EPA uses this information to develop and present a Proposed Plan for Long-Term Cleanup to citizens and to local and state officials for comment. The Proposed Plan describes the various cleanup options under consideration and identifies the option EPA prefers. The community has at least 30 days to comment on the Proposed Plan. EPA invites community members to a public meeting to express their views and discuss the Plan with EPA (and sometimes state) officials.

bulldozerOnce the public's concerns are addressed, EPA publishes a Record of Decision, which describes how it plans to clean up the site. A notice is also placed in the local newspaper to inform the community of the cleanup decision.

Next, the cleanup method is designed to address the unique conditions at the site where it will be used. This is called the Remedial Design. The design and actual cleanup is conducted by EPA, the state, or by the parties responsible for the contamination at the site. If EPA does not perform the design, it closely oversees this design phase and the development of the cleanup at the site. When the design is completed, EPA prepares and distributes a fact sheet to the community describing the design and the action that will take place at the site.

EPA can supply the equipment and manpower necessary to clean up a site, but it may take a long time to return a site to the way it was before it was contaminated. Some sites, due to the extent of contamination, will never return to the way they were prior to the pollution; however, EPA will make sure that the site will be safe for the people living around the site now and in the future. EPA regularly monitors every NPL site to make sure it remains safe. If there is any indication that there is a problem, action will be taken to make the site safe again.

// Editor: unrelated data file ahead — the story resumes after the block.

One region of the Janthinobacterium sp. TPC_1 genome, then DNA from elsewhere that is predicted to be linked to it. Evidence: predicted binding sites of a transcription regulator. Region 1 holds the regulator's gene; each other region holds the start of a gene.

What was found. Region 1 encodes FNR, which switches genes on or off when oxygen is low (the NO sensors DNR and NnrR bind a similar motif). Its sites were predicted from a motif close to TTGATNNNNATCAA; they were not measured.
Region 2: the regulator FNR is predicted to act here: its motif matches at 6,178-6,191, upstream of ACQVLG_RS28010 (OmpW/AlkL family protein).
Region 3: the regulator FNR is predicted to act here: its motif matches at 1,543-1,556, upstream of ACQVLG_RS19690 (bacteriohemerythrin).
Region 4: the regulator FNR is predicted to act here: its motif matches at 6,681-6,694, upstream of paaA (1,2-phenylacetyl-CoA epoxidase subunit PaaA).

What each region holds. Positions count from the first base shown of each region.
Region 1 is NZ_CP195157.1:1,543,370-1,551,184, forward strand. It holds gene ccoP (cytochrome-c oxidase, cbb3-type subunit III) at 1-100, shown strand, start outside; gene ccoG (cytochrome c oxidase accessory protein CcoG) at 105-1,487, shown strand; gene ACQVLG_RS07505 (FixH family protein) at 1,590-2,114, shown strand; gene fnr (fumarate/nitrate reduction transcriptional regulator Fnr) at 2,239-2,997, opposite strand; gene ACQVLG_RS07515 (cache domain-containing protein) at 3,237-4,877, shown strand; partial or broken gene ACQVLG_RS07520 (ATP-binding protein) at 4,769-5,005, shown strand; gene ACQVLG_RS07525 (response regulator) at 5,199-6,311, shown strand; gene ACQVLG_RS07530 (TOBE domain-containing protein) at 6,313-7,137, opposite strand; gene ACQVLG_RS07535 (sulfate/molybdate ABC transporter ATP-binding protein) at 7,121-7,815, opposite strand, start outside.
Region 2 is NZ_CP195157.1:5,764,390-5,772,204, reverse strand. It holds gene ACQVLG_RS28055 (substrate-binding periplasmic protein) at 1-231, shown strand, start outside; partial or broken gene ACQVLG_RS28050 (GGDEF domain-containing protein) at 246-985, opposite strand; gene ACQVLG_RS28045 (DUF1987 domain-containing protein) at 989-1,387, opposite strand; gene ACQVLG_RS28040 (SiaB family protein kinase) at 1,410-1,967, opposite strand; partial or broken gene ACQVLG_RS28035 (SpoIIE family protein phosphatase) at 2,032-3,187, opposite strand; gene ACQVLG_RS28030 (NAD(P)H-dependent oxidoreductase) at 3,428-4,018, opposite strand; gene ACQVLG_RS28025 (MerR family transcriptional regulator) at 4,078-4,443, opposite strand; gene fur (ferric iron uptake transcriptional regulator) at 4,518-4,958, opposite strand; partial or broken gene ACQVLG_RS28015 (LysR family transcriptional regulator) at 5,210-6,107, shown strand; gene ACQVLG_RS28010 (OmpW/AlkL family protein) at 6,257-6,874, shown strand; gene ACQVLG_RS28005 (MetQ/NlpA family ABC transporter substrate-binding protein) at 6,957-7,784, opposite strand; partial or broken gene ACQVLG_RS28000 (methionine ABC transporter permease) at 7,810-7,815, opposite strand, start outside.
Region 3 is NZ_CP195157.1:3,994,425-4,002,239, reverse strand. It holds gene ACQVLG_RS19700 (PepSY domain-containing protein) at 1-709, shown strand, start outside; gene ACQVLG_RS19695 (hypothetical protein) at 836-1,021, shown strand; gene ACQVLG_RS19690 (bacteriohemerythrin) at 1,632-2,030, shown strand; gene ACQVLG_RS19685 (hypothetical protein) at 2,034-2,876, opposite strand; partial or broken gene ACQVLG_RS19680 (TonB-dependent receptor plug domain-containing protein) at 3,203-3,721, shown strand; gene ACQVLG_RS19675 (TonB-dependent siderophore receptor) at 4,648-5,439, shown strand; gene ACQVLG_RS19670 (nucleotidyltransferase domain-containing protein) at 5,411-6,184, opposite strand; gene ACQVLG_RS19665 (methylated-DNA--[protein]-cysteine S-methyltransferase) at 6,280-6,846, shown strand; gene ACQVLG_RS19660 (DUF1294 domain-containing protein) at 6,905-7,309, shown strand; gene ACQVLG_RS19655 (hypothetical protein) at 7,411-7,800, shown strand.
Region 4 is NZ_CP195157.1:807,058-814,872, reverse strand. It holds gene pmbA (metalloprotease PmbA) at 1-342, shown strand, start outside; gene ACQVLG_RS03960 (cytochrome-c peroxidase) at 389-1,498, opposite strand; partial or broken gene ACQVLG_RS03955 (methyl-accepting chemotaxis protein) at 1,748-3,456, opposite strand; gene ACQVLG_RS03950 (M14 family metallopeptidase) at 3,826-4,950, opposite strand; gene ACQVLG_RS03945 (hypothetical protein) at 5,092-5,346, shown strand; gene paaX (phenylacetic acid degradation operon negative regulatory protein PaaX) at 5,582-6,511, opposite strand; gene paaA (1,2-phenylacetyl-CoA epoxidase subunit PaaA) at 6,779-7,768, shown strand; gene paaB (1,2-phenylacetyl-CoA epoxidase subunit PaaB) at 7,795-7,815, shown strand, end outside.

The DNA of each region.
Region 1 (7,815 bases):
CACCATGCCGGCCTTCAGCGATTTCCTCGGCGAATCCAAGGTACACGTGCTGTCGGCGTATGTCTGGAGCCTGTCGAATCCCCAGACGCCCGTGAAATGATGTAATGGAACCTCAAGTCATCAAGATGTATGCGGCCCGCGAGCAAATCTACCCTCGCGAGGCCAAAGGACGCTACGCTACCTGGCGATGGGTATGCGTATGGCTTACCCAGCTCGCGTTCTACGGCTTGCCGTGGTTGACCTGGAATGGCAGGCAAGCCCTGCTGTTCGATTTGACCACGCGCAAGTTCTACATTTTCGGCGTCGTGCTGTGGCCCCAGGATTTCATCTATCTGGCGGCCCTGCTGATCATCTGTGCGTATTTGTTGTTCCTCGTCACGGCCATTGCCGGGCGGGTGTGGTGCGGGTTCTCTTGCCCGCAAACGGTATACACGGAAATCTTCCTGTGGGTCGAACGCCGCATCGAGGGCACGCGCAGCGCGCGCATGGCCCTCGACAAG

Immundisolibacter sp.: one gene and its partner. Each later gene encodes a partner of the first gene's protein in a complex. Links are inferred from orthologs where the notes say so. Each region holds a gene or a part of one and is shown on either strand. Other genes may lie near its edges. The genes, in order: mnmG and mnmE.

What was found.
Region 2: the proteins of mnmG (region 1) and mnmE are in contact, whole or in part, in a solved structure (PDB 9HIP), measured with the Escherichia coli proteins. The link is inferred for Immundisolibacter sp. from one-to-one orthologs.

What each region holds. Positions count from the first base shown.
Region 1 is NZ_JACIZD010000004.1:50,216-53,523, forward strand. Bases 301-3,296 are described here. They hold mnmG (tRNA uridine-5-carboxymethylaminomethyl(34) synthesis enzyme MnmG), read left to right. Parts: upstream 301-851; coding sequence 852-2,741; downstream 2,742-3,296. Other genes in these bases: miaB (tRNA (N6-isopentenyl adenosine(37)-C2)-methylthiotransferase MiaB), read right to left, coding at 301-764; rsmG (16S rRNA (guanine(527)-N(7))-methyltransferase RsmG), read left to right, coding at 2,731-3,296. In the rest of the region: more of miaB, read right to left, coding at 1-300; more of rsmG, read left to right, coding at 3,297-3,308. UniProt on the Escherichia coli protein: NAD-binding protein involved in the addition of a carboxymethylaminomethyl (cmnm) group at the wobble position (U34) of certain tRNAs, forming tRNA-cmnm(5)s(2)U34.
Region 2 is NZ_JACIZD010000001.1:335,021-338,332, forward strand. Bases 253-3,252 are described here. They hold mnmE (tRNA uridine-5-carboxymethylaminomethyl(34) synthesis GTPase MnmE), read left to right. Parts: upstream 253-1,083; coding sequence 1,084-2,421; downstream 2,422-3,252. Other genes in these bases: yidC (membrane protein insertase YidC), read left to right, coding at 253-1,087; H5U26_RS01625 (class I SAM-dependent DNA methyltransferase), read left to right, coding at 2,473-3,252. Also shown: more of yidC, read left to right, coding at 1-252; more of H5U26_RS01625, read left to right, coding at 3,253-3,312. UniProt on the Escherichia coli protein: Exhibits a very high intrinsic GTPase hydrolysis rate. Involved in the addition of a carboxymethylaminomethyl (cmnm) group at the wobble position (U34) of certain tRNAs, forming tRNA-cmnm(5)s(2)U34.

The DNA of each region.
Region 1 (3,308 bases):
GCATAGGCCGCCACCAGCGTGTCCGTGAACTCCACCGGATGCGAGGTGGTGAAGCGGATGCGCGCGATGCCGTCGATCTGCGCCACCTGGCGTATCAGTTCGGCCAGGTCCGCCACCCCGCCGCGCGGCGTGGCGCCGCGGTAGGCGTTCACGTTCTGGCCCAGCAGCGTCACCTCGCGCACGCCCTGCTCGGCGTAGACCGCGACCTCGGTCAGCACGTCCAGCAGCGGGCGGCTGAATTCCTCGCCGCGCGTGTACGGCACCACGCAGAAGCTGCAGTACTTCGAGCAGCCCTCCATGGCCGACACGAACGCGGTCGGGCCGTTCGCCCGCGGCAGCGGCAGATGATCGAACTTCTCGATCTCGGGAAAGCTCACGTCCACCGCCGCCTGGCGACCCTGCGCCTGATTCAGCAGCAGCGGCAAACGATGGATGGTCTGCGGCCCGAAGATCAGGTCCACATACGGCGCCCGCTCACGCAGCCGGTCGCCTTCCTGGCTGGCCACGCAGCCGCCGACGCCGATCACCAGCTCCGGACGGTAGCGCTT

Who Pays for Superfund Cleanup?

cold, hard cash Superfund cleanup is either paid for by the people and businesses responsible for contamination or by the Superfund trust fund. Under the Superfund law, EPA is able to make those companies and individuals responsible for contamination at a Superfund site perform, and pay for, the cleanup work at the site. EPA negotiates with the responsible parties to get them to pay for the plans and the work that has to be done to clean up the site. If an agreement cannot be reached, EPA issues orders to responsible parties to make them clean up the site under EPA supervision. Superfund ensures that the parties responsible for the pollution pay to fix the problems they created. EPA may also use Superfund trust fund money to pay for cleanup costs, then attempt to get the money back through legal action.


Let's shake on that. EPA's Superfund Program is the most aggressive hazardous waste cleanup program in the world. Every day Superfund managers are involved in critical decisions that affect public health and the environment. They use the best available science to determine risks at sites. New and innovative technologies are being developed to help find faster and less expensive ways to cleanup sites. Wherever possible, old hazardous waste sites are being restored to productive use. Millions of people have been protected by Superfund's cleanup activities.

The Superfund Program has one ultimate goal: to protect YOUR health and YOUR environment. Protecting communities and the environment is what Superfund is all about.